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  • Read Fiction and Poetry – When I was a child and teen, I only read fiction and poetry. When I became an adult, I preferred to grab non-fiction, in order to “improve” myself. I started to view fiction and poetry as unnecessary, nonsensical blathering that was not worth an ounce of my precious energy. Recently, I’ve decided against my original decision. Fiction and poetry is necessary for the soul. It is the reason I have been able to shape the world around me into what it is. It was my best friend in my youth, and it reveals to me what we already know but forget. I say, read fiction and poetry, even if you don’t have the time.
  • Listen to Music – If someone asked me today what I like to listen to, I would most likely reply with, “I don’t listen to music.” Which is true. And extremely peculiar coming from a girl who sang in the church choir for a good 17 years and who took voice lessons until she was 27 years old, who locked herself in her room with a microphone and who showered with the radio on. But three (-ish) years ago, I stopped listening to music. At all. In the car, in the shower. I preferred silence. I valued my thoughts more than my feelings. I wanted my mind to focus on tasks, not sounds. When you make decisions like that, a part of you dies. But with the advent of the quarantine, I decided to put music back on my radar. I still haven’t picked up a guitar and am thinking of donating my recording studio to a friend. But on my to-do list, I added “listen to music” in the morning somehow. This one is a personal restorative activity. I’ll let you know how that goes.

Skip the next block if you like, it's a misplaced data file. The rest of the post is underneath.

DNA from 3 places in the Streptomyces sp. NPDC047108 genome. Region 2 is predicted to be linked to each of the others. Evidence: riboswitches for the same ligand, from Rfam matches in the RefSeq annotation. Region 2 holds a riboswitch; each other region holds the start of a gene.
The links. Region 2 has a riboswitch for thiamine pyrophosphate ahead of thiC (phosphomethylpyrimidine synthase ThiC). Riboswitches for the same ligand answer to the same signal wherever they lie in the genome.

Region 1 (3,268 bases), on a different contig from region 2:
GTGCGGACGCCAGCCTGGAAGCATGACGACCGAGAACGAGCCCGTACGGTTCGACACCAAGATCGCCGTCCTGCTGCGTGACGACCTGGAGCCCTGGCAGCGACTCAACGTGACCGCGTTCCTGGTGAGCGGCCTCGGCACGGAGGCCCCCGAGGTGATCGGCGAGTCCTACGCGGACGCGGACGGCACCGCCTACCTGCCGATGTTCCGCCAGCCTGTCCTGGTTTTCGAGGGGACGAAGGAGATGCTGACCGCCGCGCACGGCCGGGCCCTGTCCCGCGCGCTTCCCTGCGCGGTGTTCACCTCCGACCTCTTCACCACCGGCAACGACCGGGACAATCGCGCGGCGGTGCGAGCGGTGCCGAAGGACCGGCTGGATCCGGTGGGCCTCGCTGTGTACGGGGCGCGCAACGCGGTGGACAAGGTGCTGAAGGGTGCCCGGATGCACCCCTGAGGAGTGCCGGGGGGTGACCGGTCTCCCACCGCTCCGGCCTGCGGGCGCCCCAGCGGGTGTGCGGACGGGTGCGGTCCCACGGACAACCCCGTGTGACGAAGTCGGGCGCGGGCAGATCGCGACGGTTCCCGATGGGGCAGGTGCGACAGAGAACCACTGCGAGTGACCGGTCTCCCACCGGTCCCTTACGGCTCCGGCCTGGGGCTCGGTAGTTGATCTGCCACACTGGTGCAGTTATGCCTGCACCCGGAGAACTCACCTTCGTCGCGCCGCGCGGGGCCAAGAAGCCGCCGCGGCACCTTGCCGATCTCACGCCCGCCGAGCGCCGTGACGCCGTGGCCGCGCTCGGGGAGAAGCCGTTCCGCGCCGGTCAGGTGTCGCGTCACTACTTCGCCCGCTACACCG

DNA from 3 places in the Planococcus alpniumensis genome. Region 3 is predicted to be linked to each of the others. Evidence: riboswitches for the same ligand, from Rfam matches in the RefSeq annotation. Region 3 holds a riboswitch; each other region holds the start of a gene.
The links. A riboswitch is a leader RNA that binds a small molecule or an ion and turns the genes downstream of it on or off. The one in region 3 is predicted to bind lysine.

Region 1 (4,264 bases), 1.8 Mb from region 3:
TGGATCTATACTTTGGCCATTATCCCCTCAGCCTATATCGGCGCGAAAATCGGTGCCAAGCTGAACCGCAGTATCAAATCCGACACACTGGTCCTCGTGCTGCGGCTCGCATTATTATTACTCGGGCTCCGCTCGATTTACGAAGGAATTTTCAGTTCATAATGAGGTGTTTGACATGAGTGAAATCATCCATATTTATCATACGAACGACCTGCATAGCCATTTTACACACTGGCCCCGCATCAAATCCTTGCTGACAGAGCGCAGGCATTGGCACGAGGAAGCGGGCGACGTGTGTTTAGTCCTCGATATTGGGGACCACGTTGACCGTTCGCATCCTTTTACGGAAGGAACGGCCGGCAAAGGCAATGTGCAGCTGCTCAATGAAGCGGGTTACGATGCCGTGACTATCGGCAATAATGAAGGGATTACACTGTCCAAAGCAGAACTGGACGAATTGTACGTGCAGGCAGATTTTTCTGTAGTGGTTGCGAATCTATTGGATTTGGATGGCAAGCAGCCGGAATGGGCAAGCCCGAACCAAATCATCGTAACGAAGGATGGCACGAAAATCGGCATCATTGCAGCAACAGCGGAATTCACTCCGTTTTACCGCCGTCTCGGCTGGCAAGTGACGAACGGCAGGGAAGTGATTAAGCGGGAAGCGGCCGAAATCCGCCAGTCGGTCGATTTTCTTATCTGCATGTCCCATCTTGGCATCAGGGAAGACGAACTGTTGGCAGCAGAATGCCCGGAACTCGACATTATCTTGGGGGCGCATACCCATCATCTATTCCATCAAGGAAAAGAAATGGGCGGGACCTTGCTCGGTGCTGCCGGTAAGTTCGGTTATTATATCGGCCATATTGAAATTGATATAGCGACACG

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Chocolate Chip Walnut Banana Bread

This post may contain affiliate links. Please see my disclosure to learn more.

When I was operating my own humble little bakery, Aero, there was one item that sold out almost every day. The chocolate chip walnut banana bread. I didn’t really understand the hype around this one loaf, since deep in my heart I felt like the better items on the menu included loaves of sourdough, with or without additions, lovingly fermented over 24 to 72 hours. This banana loaf was quick to whip up, especially with my noble steed (a kitchen aid mixer that Mike got me for Christmas, five days before we were married), and since I associated love with labor, I just couldn’t for the life of me fathom why this was the loaf that flew off the shelves.

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Now with the bakery closed and with many a person finding ample time on their undoubtedly well-washed hands, I’ve decided to share this recipe with the world so that they could continue to fill bellies and hearts while I take a personal hiatus and well-needed time to myself during this stay-at-home period, which I’ve decided to look at as a gift.